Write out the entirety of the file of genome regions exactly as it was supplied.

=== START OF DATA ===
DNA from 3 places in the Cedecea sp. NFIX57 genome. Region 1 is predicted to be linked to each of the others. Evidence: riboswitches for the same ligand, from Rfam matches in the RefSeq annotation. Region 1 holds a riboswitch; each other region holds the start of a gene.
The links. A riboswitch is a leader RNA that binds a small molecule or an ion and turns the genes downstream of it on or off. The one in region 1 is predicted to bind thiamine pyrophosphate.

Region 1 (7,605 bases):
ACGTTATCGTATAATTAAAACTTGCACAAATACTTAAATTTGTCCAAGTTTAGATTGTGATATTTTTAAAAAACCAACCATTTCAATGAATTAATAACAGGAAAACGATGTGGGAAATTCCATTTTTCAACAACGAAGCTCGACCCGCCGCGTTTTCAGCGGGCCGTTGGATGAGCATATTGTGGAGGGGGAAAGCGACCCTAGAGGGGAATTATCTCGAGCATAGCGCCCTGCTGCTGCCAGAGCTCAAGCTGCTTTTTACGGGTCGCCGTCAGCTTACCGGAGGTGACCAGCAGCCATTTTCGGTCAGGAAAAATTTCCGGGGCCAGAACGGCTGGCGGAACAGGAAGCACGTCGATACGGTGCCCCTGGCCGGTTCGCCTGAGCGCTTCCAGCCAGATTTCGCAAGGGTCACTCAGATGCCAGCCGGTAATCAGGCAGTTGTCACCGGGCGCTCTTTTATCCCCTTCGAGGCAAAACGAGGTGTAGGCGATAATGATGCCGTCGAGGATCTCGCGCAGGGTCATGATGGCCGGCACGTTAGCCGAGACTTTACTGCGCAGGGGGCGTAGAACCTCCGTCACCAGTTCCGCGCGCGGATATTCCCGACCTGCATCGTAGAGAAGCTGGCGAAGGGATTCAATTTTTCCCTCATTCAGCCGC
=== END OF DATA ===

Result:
DNA from 3 places in the Cedecea sp. NFIX57 genome. Region 1 is predicted to be linked to each of the others. Evidence: riboswitches for the same ligand, from Rfam matches in the RefSeq annotation. Region 1 holds a riboswitch; each other region holds the start of a gene.
The links. A riboswitch is a leader RNA that binds a small molecule or an ion and turns the genes downstream of it on or off. The one in region 1 is predicted to bind thiamine pyrophosphate.

Region 1 (7,605 bases):
ACGTTATCGTATAATTAAAACTTGCACAAATACTTAAATTTGTCCAAGTTTAGATTGTGATATTTTTAAAAAACCAACCATTTCAATGAATTAATAACAGGAAAACGATGTGGGAAATTCCATTTTTCAACAACGAAGCTCGACCCGCCGCGTTTTCAGCGGGCCGTTGGATGAGCATATTGTGGAGGGGGAAAGCGACCCTAGAGGGGAATTATCTCGAGCATAGCGCCCTGCTGCTGCCAGAGCTCAAGCTGCTTTTTACGGGTCGCCGTCAGCTTACCGGAGGTGACCAGCAGCCATTTTCGGTCAGGAAAAATTTCCGGGGCCAGAACGGCTGGCGGAACAGGAAGCACGTCGATACGGTGCCCCTGGCCGGTTCGCCTGAGCGCTTCCAGCCAGATTTCGCAAGGGTCACTCAGATGCCAGCCGGTAATCAGGCAGTTGTCACCGGGCGCTCTTTTATCCCCTTCGAGGCAAAACGAGGTGTAGGCGATAATGATGCCGTCGAGGATCTCGCGCAGGGTCATGATGGCCGGCACGTTAGCCGAGACTTTACTGCGCAGGGGGCGTAGAACCTCCGTCACCAGTTCCGCGCGCGGATATTCCCGACCTGCATCGTAGAGAAGCTGGCGAAGGGATTCAATTTTTCCCTCATTCAGCCGC